“John Wick: Chapter 2” is an espresso shot of a movie, an action epic which ramps up its predecessor’s brutal fight scenes without any excess fat.
Some of the most interesting elements of the first “John Wick” was the mystery surrounding The Continental Hotel, a secret society of assassins. The sequel dives headfirst into its mythology to wonderful effect, filled wall-to-wall with brutal, fun and sometimes humorous action.
The film opens on John Wick (Keanu Reeves) during one of his trademark murderous rampages. In this opening scene, as Wick clashes with a veritable army of Russian henchmen during a vicious vehicular battle, director Chad Stahelski’s gory creativity runs wild. It immediately electrifies the audience while also giving a taste for what will follow.
From the opening onward, Stahelski’s high-octane directing style is turned up to 11 for the film’s entire duration and never drops down a notch. Flying solo without “John Wick” co-director David Leitch, Stahelski’s singular vision propels the movie into cinematic-action bliss.
After once again attempting retirement to give himself time to grieve the death of his wife, Wick is drawn back into the society of assassins when an old acquaintance, Santino D’Antonio (Riccardo Scamarcio), claims his “mark,” a plot contrivance which requires Wick to assassinate any target for D’Antonio. The two clearly have a murky past, but Wick agrees to follow through with his duty and the story truly begins to unfold.
Wick’s journey takes him to Rome, and its location of The Continental Hotel. Each glimpse of Stahelski’s world gives more information without taking away from its mystery, and instead piques the viewer’s curiosity. One of these glimpses features the Roman Continental’s “Sommelier” (Peter Serafinowicz) who doesn’t specialize with wine, but weapons. In one of the film’s funniest scenes, Serafinowicz and Reeves play perfectly off one another, using extended wine metaphors to refer to preparation for a night of combat.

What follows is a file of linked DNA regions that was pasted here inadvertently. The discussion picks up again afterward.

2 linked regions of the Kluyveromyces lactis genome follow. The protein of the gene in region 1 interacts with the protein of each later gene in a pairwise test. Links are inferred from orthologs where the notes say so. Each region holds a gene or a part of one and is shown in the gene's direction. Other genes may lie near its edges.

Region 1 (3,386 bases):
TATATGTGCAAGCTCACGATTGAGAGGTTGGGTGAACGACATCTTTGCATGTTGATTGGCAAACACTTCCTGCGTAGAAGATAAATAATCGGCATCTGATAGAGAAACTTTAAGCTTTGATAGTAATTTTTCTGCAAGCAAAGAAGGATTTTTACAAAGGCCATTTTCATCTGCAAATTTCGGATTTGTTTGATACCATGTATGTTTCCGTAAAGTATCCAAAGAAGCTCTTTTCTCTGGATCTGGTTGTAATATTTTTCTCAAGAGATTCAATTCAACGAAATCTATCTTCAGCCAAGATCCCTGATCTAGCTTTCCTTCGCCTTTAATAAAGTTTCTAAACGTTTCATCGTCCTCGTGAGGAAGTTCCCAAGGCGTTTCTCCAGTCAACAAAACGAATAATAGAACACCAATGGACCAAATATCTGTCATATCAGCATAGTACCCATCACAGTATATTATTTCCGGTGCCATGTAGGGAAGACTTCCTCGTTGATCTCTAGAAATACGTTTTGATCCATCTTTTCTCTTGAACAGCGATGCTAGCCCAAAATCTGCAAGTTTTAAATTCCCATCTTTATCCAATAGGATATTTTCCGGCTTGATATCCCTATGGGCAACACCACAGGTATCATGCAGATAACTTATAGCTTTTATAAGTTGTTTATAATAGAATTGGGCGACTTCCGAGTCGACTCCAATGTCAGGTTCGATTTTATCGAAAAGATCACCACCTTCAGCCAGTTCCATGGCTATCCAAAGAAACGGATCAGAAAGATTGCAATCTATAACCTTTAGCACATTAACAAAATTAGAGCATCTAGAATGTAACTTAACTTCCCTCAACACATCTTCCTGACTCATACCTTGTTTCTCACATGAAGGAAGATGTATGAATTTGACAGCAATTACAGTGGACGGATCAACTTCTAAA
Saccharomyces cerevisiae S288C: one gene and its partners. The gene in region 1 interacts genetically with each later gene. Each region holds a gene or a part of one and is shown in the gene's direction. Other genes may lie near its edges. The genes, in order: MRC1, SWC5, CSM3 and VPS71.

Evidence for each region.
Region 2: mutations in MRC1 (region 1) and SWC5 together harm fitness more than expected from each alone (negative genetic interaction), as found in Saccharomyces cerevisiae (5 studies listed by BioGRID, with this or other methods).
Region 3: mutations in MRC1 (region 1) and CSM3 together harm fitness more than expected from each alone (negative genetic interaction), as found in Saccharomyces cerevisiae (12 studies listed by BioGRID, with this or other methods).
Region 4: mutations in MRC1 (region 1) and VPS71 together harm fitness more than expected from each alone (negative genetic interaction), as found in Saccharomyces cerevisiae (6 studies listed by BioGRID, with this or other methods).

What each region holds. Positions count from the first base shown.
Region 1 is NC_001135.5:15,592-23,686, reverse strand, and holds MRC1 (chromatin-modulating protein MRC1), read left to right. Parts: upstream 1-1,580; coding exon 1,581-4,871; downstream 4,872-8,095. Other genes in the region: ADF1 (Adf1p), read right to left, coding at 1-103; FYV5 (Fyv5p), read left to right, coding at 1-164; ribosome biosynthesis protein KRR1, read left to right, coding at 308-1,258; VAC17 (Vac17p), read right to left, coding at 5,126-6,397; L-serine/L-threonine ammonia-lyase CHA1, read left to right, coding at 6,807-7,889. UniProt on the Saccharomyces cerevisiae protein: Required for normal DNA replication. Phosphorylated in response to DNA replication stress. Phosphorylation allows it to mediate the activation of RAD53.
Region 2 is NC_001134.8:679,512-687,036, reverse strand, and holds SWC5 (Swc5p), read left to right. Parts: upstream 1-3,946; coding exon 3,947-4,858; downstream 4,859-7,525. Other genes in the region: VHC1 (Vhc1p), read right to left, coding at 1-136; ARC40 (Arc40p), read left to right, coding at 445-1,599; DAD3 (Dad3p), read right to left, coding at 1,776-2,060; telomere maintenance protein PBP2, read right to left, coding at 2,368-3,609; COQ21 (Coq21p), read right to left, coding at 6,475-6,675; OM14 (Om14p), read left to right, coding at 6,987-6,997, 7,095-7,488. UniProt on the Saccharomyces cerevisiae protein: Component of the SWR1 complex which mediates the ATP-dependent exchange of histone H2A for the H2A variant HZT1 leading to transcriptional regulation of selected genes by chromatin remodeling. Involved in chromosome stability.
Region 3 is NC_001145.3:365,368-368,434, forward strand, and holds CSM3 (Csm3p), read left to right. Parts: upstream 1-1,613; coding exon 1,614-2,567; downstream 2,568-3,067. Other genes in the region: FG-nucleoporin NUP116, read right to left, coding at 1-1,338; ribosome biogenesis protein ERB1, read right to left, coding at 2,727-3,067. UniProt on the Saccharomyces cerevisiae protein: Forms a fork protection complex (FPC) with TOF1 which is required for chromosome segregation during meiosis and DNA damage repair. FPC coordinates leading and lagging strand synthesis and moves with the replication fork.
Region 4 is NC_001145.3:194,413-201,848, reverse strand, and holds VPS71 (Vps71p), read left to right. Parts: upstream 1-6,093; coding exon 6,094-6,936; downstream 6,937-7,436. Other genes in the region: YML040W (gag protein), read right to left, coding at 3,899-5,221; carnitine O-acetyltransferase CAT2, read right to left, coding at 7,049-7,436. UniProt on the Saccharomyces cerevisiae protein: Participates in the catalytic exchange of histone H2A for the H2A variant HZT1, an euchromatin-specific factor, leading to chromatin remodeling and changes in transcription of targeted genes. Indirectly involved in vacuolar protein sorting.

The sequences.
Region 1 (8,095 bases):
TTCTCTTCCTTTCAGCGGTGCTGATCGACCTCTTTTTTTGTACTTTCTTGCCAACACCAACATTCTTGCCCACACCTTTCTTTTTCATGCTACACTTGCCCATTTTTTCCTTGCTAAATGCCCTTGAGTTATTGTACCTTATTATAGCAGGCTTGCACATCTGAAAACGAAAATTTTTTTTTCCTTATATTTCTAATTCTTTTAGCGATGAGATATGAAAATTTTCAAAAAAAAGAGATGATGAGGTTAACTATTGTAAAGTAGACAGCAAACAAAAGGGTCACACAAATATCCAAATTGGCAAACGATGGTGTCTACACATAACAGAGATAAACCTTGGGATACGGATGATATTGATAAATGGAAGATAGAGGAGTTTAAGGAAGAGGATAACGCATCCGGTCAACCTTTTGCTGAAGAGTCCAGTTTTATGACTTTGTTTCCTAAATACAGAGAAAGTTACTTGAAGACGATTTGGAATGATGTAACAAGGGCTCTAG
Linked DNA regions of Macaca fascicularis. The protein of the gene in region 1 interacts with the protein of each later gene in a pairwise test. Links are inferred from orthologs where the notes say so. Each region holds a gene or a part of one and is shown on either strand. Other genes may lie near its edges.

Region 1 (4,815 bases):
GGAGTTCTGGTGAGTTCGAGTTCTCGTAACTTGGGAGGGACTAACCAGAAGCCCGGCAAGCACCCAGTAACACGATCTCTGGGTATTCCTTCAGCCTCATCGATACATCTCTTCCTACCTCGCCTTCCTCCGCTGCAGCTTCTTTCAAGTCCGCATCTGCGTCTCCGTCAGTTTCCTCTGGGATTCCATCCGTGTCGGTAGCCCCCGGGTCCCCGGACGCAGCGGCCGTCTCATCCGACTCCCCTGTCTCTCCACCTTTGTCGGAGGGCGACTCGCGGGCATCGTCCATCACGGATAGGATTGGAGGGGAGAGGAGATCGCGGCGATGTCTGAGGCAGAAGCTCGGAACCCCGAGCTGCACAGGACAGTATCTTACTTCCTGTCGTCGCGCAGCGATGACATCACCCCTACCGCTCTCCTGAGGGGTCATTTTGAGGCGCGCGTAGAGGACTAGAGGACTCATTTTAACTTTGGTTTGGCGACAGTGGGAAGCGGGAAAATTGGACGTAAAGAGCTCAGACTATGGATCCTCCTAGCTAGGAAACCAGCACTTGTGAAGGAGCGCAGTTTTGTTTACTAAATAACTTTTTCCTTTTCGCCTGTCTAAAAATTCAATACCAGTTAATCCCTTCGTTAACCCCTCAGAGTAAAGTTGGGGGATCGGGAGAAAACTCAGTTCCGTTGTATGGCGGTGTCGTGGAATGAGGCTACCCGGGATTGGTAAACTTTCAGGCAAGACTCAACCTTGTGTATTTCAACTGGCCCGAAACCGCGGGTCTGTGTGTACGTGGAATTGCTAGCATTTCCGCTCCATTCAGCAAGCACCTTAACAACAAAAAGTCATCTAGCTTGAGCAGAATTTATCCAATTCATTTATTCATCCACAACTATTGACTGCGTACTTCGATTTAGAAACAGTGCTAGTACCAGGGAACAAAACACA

The rest of the film is a globe-hopping journey which has Wick facing off against a brutal Common—yes, the rapper, startlingly intimidating here—as well as a mute yet equally imposing Ruby Rose. In a particularly stunning sequence toward the end, Wick takes down wave upon wave of assassins in a mirror house, using reflections and illusions to kill a vast amount of enemies. The body count in “John Wick” tops off around 80, and “John Wick: Chapter 2” at least doubles it, easily reaching 80 in headshots alone.
Make no mistake, this is a ferocious bloody film, but Reeves’ and Stahelski’s awareness about its inherent impracticality makes it work. The movie features a glimpse of a silent film from one of the original geniuses of physical comedy, Buster Keaton, and his influence is obvious here. The most entertaining bits of Keaton’s films involve miraculously overcoming a seemingly insurmountable problem, and Stahelski adopts Keaton’s signature humorous flair to fit a violent action film.
The most interesting action in both “John Wick” films comes from the moments when the titular hero runs out of bullets, and the many ways he is forced to compensate, including punching someone in the throat to buy him time, spearing an enemy with the barrel of his rifle and simply throwing the gun at his assailants. These films do not aim to shock or surprise their audience, but entertain, and on that front, Stahelski and Reeves perfectly stick the landing.
Runtime: 122 minutes
Score: 4.5/5 stars